Nearly 75% of people globally have some level of misalignment of the teeth, known as malocclusion. That’s according to a study in the Dental Press Journal of Orthodontics.
The World Health Organization says malocclusions are the third most prevalent oral health problem globally, after tooth decay and periodontal disease, which is the inflammation and infection of the gums.
Orthodontic solutions can be used to correct malocclusions. For example, ClearCorrect aligners, made by Straumann Group, are comfortable, discreet aligners made of clear, removable plastic. They can be removed to eat, brush, or floss.
Here’s how they work: Photos of the patient’s teeth are taken in a dentist’s office, and the teeth are digitally scanned. Then ClearCorrect makes the aligner trays, which are available in about two weeks. The patient must wear them 22 hours a day to straighten their teeth. They will get new trays every few weeks until they complete their treatment, which typically happens in under two years.
Starting the conversation
Often patients don’t know they could benefit from orthodontic care and/or don’t realize their dentist can assist them with orthodontic solutions. But that conversation can start with dental hygienists. After all, the patient spends more time with the hygienist than they do with the dentist.
“They trust you more; you have a bigger role in their life,” said Tina Braesch, hygiene director of the learning and performance team at Espire Dental. “You’re not just cleaning teeth, you’re treating them as an overall person, which I think then pulls in that occlusion discussion.”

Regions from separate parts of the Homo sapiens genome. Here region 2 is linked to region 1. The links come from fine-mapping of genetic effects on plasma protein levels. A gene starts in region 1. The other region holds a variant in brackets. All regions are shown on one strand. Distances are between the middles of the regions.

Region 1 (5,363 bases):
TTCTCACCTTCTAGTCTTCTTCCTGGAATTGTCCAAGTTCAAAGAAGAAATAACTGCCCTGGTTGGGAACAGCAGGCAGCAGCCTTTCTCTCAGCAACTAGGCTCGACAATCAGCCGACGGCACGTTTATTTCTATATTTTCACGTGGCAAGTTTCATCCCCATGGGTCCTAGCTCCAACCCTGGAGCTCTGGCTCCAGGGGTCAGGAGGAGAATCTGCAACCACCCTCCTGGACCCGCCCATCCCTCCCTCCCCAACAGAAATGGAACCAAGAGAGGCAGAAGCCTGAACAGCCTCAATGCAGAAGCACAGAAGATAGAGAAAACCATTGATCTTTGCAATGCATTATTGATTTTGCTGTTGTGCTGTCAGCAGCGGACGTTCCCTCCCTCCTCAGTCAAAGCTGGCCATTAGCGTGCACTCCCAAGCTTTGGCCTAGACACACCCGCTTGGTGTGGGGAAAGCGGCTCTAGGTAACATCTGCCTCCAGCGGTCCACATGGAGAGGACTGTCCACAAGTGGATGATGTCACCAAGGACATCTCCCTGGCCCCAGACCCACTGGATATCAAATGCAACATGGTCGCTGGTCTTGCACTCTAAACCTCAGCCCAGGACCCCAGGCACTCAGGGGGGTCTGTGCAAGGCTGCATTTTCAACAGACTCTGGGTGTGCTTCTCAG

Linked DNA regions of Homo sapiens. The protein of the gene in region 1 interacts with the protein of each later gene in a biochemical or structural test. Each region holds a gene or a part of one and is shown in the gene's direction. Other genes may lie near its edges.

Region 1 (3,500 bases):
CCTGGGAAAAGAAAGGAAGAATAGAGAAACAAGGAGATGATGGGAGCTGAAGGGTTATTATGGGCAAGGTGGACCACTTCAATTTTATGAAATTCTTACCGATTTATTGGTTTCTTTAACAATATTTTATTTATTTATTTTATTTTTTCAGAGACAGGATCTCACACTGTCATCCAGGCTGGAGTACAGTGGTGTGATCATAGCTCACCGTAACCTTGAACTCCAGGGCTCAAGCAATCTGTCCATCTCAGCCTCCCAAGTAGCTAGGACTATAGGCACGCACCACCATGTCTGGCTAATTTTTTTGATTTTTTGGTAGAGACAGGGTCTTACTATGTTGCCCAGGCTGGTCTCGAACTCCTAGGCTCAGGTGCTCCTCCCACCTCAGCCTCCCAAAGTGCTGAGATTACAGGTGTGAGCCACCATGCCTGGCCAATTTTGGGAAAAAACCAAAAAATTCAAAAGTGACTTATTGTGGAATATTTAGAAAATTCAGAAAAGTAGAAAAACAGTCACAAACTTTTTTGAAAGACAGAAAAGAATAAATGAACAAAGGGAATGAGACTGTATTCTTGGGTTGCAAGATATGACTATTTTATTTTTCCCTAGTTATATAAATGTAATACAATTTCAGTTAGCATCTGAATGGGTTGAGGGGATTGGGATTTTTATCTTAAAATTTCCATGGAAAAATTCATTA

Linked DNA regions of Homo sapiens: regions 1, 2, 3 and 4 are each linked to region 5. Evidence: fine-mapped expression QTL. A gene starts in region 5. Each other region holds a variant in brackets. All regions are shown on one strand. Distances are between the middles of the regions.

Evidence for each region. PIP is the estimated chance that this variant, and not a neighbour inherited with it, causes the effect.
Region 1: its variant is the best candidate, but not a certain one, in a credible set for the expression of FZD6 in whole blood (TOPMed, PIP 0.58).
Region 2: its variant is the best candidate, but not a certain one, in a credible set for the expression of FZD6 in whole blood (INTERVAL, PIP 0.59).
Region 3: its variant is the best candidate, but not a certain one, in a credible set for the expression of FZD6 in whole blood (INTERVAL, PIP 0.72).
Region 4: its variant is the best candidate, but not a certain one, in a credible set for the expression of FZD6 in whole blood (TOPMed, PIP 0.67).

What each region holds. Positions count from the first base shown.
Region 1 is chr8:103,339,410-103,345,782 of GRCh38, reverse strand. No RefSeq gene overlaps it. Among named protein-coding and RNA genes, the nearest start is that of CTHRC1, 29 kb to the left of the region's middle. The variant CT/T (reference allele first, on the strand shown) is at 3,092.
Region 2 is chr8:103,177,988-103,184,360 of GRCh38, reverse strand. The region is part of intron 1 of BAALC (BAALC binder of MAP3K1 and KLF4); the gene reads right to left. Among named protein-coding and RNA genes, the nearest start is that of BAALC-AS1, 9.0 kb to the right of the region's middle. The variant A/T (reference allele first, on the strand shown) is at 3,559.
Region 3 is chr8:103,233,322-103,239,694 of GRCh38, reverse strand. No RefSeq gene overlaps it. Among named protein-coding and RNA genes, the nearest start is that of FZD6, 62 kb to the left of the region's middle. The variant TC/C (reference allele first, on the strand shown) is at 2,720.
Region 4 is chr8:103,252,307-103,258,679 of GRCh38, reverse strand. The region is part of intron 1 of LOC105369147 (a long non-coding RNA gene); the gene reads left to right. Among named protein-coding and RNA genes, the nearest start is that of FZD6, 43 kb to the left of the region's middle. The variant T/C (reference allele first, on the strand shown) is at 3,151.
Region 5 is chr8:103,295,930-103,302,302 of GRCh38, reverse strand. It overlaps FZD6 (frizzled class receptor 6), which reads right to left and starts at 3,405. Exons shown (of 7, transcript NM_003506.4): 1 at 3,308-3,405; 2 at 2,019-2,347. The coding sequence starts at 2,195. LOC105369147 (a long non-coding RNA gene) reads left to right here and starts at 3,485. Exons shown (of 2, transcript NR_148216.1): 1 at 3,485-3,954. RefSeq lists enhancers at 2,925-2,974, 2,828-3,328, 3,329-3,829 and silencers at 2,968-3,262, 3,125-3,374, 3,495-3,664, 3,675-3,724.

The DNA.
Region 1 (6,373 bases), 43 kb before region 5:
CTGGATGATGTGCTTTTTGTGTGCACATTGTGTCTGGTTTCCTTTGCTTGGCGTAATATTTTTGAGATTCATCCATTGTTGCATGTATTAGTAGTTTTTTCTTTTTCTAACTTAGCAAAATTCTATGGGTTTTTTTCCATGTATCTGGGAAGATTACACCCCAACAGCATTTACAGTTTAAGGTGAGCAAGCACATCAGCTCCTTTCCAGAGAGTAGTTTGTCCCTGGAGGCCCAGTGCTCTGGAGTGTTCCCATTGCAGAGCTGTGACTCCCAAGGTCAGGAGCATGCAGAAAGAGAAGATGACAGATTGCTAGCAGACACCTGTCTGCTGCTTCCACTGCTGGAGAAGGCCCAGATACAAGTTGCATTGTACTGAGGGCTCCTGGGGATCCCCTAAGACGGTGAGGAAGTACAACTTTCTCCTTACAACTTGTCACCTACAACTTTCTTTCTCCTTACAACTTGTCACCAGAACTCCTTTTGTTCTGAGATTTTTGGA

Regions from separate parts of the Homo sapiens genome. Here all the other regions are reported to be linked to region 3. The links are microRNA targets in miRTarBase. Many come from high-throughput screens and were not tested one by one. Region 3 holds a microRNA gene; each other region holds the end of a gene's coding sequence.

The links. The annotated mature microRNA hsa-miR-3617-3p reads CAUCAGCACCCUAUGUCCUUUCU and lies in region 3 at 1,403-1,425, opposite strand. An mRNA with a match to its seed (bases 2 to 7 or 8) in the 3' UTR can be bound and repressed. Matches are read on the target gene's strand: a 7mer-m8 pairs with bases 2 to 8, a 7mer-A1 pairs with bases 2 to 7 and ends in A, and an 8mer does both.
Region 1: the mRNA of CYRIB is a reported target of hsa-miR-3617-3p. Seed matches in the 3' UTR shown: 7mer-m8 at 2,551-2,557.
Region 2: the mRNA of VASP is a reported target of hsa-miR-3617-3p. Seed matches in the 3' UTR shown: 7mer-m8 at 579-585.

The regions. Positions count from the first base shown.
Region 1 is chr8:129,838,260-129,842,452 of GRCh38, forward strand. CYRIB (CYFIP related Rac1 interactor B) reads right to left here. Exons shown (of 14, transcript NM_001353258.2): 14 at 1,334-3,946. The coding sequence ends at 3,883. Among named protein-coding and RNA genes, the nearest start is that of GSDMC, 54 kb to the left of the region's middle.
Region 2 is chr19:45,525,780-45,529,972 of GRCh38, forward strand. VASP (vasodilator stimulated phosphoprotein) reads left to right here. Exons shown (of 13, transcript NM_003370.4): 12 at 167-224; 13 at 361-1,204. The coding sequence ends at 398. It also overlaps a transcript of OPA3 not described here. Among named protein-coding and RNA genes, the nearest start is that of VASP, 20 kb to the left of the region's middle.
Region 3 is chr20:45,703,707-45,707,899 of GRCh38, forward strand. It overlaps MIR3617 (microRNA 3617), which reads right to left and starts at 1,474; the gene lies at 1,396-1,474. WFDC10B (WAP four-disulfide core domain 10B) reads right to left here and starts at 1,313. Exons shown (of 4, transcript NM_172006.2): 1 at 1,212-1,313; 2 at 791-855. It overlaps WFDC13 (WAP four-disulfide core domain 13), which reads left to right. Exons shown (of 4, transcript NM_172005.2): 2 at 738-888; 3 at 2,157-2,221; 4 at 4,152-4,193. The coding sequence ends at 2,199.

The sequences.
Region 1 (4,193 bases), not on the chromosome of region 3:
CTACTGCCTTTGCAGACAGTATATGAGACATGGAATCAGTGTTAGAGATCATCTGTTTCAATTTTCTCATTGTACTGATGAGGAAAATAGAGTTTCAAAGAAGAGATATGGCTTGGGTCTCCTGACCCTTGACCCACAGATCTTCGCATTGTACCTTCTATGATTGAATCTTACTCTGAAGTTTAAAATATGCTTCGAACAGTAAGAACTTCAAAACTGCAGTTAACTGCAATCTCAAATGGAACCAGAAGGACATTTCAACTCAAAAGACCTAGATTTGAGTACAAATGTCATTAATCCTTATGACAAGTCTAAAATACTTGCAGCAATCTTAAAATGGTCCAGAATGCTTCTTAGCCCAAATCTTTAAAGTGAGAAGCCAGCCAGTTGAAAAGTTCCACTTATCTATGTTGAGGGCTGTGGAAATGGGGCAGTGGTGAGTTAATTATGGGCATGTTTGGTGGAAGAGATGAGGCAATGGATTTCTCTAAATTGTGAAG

As part of a patient’s customized personal care, the hygienist should be checking a patient’s fillings, restorative work, gum health, and need for orthodontic care.
A patient’s malocclusions go beyond aesthetics and just having a nice smile. There are overall health implications for malocclusions, which is called the body-mouth connection.
“There are certain bacteria we find in periodontal disease,” said Braesch, who’s been a hygienist for 30 years. “When you have more crowding, you have more bacteria. When those teeth are misaligned, the bacterial load in the mouth is way higher.”
She says when bacteria are controlled, a patient’s risks for heart disease, stroke, diabetes, and dementia goes down considerably. Fixing malocclusions can have other health benefits, too, such as improving sleep apnea (since improper teeth positioning can block the airway) and correcting constricted bites, which can help reduce receding gums and reducing pressure on the teeth that could otherwise cause them to crack or break.
Empowering hygienists to recommend orthodontic solutions could make a significant difference for many people with malocclusions. Braesch encourages hygienists to start the orthodontic solutions conversation with patients. If hygienists are shy about talking to their patients about the need for orthodontic care, she suggests using cameras to show patients photos of their respective malocclusions.
“If you aren’t suggesting or bringing up opportunities that could benefit your patients, but they can see those benefits somewhere else, they’ll go somewhere else,” she said. “We can’t fail in not suggesting it.”
That’s why it’s important to have investment from the whole dental team, including the hygienists and front office staff, and not just the dentist. Braesch says ClearCorrect has created buzz with her team. For example, the company does virtual and in-person team trainings to build knowledge about the product.
“ClearCorrect has done a great job in systemizing things to make sure it’s simple,” she said. “Because if it’s not simple, people will not continue to do it.”